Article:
House Speaker Robert DeLeo last October said he was disappointed that consensus was not reached on a health care bill, and said “we will not give up.”
“This coming legislative session, the House will try again,” DeLeo pledged at a hearing on health care costs. “Despite our success at slowing spending growth, we know that patients are still forgoing care due to costs. Our community hospitals and our health centers are still struggling to survive.”
Last Friday, during a speech in Salem, DeLeo said Massachusetts has “maintained our reputation as the epicenter of health care innovation and excellence,” but also used nearly the same words as he did last year to describe the continuing struggles of patients and community hospitals.
“Our businesses are still making tough choices to ensure that they are providing adequate coverage to their employees, as health care becomes a larger part of their bottom line,” DeLeo added, according to the text of his remarks. “We are committed to revisiting issues we talked about last year.”
Baker last year said his administration stood ready to work with lawmakers and others to reach an agreement, noting “a tremendous amount of time, effort, energy, conversation, discussion, and reams and reams and reams of trees” were sacrificed in last session’s health care talks.
Benson suggested the time and energy used last session will help lawmakers to avoid a full restart.
“We’re going to start by looking at the bills that were passed last session both in the House and the Senate, kind of tear them apart and see what the pieces are,” Benson said last week. “This is something they supported so I think it’s really important to start there and really understand not only the parts of the bill but how it tried to address a lot of our concerns around cost and access.”
Mass-Care, a group pushing Medicare for all legislation in Massachusetts and nationally, has for years tried to build support for a state single payer bill. In late January, the organization released a list of 42 cosponsors of a House bill in Massachusetts, including several senators, and 19 Senate bill cosponsors, including several state reps. There are 160 House members and 40 Senate members.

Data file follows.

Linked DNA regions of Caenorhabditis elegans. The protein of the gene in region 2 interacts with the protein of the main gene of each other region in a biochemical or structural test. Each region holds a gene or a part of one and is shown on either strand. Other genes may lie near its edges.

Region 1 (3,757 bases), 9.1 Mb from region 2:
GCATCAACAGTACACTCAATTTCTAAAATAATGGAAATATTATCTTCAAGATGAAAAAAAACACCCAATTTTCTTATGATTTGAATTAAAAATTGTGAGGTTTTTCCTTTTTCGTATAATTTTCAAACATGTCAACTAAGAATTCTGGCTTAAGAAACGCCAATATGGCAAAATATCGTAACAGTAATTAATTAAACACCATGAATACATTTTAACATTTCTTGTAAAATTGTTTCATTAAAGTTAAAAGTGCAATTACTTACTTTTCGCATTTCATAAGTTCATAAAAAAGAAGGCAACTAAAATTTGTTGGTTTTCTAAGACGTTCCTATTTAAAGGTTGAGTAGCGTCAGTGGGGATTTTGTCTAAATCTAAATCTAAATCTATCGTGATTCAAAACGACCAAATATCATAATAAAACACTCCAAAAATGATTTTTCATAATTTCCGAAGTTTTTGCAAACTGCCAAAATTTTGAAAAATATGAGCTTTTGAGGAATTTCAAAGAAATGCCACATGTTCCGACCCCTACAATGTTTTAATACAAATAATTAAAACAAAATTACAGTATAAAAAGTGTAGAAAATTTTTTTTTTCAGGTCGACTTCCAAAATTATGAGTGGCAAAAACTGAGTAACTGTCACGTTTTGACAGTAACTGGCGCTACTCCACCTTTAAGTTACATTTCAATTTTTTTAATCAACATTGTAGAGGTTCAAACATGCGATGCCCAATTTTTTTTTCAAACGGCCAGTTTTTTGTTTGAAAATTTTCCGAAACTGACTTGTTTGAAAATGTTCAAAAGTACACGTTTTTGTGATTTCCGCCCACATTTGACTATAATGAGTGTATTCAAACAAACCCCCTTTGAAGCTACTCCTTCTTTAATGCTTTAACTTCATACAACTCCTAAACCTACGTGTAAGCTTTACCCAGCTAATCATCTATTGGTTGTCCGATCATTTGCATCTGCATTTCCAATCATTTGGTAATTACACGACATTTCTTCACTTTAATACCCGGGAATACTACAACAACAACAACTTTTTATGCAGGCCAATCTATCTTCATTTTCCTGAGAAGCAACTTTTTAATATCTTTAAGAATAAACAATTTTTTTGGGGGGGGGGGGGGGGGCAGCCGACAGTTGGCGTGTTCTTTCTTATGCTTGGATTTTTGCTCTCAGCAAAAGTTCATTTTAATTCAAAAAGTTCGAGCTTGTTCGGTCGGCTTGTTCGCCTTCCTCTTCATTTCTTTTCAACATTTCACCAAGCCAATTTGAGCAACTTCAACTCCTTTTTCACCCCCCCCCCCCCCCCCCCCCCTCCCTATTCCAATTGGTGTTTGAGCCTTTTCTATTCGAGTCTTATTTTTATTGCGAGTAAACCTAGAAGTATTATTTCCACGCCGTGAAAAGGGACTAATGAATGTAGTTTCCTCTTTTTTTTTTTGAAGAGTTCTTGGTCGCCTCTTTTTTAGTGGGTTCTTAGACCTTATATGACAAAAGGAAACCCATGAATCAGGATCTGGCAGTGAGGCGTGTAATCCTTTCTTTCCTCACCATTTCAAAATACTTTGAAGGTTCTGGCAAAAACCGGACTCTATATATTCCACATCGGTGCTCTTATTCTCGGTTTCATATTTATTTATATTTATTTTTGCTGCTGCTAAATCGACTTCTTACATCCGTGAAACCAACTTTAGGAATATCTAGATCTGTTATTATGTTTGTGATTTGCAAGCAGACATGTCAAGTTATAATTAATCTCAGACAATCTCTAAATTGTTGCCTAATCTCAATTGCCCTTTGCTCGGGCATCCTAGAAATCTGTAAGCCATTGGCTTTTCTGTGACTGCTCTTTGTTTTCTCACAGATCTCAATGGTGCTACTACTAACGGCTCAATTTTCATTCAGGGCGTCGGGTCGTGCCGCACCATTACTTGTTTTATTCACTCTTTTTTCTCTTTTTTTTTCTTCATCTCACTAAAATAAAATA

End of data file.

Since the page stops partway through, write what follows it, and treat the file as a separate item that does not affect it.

Mass-Care on Wednesday ripped legislation sponsored by Rep. Kate Hogan, a division leader in DeLeo’s reshuffled leadership lineup, that calls for a new commission to study the methods, cost and feasibility of establishing a single payer health system in Massachusetts.
The commission would have to make its recommendations by June 30, 2020.
The groups said Hogan’s bill was weighted toward single payer opponents and those with financial interests, and lacked sufficient representation for direct care providers, low-income people, people with chronic illnesses or disabilities, and senior citizens.
Sen. Julian Cyr, speaking at a lobby day last month for single-payer health care bills, used a rubber band ball to illustrate what he called the current “layers and layers and layers of a tremendously complicated sick care system.”
“I would be the first to want to -- I don’t have a knife on me, I should have a knife on me -- to take this and chop it and split it in half and move to a single-payer system tomorrow,” Cyr said at the rally day. “But I think we need to be honest about how complicated the system we’ve created is, and provide a roadmap and pathway for us to really meaningfully look at how we would do this.”
According to Mass-Care, bills sponsored by Sen. Jamie Eldridge and Rep. Lindsay Sabadosa would replace employer and employee premium payments to private insurers with a tax on payroll -- 7.5 percent for employers and 2.5 percent for employees -- to finance the single-payer system.